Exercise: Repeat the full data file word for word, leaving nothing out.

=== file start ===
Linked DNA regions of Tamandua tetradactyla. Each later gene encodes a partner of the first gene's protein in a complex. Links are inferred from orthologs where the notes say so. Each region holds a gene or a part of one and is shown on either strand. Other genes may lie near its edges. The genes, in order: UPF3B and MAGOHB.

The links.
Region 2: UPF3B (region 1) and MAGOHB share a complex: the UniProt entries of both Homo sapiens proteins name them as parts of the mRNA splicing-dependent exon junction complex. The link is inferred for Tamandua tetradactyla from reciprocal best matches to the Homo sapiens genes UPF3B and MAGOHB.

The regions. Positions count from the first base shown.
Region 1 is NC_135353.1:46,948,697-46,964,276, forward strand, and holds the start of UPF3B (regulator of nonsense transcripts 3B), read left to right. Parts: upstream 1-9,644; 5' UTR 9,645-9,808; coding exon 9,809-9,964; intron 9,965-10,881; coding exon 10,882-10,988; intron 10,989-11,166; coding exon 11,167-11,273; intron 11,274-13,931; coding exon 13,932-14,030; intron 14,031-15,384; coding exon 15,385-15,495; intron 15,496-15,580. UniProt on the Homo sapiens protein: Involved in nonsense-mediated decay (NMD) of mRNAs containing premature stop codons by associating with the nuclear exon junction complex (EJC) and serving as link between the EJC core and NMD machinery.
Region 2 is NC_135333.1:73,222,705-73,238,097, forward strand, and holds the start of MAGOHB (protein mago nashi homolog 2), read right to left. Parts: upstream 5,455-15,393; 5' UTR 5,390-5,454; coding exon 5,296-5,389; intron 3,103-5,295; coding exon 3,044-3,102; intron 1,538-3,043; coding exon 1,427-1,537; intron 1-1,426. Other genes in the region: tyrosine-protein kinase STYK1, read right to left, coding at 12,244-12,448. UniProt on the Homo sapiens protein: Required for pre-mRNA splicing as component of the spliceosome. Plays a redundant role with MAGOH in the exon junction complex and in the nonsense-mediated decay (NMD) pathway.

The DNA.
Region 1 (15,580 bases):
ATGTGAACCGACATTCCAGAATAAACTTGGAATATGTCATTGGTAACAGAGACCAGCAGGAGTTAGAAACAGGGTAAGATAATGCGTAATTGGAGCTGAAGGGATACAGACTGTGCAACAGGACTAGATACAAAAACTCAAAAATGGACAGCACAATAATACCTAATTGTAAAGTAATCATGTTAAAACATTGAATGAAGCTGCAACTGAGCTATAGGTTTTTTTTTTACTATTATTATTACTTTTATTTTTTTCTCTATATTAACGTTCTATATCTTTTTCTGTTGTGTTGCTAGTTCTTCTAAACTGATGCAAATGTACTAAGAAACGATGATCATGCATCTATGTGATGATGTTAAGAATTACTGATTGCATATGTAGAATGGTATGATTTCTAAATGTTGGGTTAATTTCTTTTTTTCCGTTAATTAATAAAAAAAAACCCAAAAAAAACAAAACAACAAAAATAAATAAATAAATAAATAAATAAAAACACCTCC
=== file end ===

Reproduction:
Linked DNA regions of Tamandua tetradactyla. Each later gene encodes a partner of the first gene's protein in a complex. Links are inferred from orthologs where the notes say so. Each region holds a gene or a part of one and is shown on either strand. Other genes may lie near its edges. The genes, in order: UPF3B and MAGOHB.

The links.
Region 2: UPF3B (region 1) and MAGOHB share a complex: the UniProt entries of both Homo sapiens proteins name them as parts of the mRNA splicing-dependent exon junction complex. The link is inferred for Tamandua tetradactyla from reciprocal best matches to the Homo sapiens genes UPF3B and MAGOHB.

The regions. Positions count from the first base shown.
Region 1 is NC_135353.1:46,948,697-46,964,276, forward strand, and holds the start of UPF3B (regulator of nonsense transcripts 3B), read left to right. Parts: upstream 1-9,644; 5' UTR 9,645-9,808; coding exon 9,809-9,964; intron 9,965-10,881; coding exon 10,882-10,988; intron 10,989-11,166; coding exon 11,167-11,273; intron 11,274-13,931; coding exon 13,932-14,030; intron 14,031-15,384; coding exon 15,385-15,495; intron 15,496-15,580. UniProt on the Homo sapiens protein: Involved in nonsense-mediated decay (NMD) of mRNAs containing premature stop codons by associating with the nuclear exon junction complex (EJC) and serving as link between the EJC core and NMD machinery.
Region 2 is NC_135333.1:73,222,705-73,238,097, forward strand, and holds the start of MAGOHB (protein mago nashi homolog 2), read right to left. Parts: upstream 5,455-15,393; 5' UTR 5,390-5,454; coding exon 5,296-5,389; intron 3,103-5,295; coding exon 3,044-3,102; intron 1,538-3,043; coding exon 1,427-1,537; intron 1-1,426. Other genes in the region: tyrosine-protein kinase STYK1, read right to left, coding at 12,244-12,448. UniProt on the Homo sapiens protein: Required for pre-mRNA splicing as component of the spliceosome. Plays a redundant role with MAGOH in the exon junction complex and in the nonsense-mediated decay (NMD) pathway.

The DNA.
Region 1 (15,580 bases):
ATGTGAACCGACATTCCAGAATAAACTTGGAATATGTCATTGGTAACAGAGACCAGCAGGAGTTAGAAACAGGGTAAGATAATGCGTAATTGGAGCTGAAGGGATACAGACTGTGCAACAGGACTAGATACAAAAACTCAAAAATGGACAGCACAATAATACCTAATTGTAAAGTAATCATGTTAAAACATTGAATGAAGCTGCAACTGAGCTATAGGTTTTTTTTTTACTATTATTATTACTTTTATTTTTTTCTCTATATTAACGTTCTATATCTTTTTCTGTTGTGTTGCTAGTTCTTCTAAACTGATGCAAATGTACTAAGAAACGATGATCATGCATCTATGTGATGATGTTAAGAATTACTGATTGCATATGTAGAATGGTATGATTTCTAAATGTTGGGTTAATTTCTTTTTTTCCGTTAATTAATAAAAAAAAACCCAAAAAAAACAAAACAACAAAAATAAATAAATAAATAAATAAATAAAAACACCTCC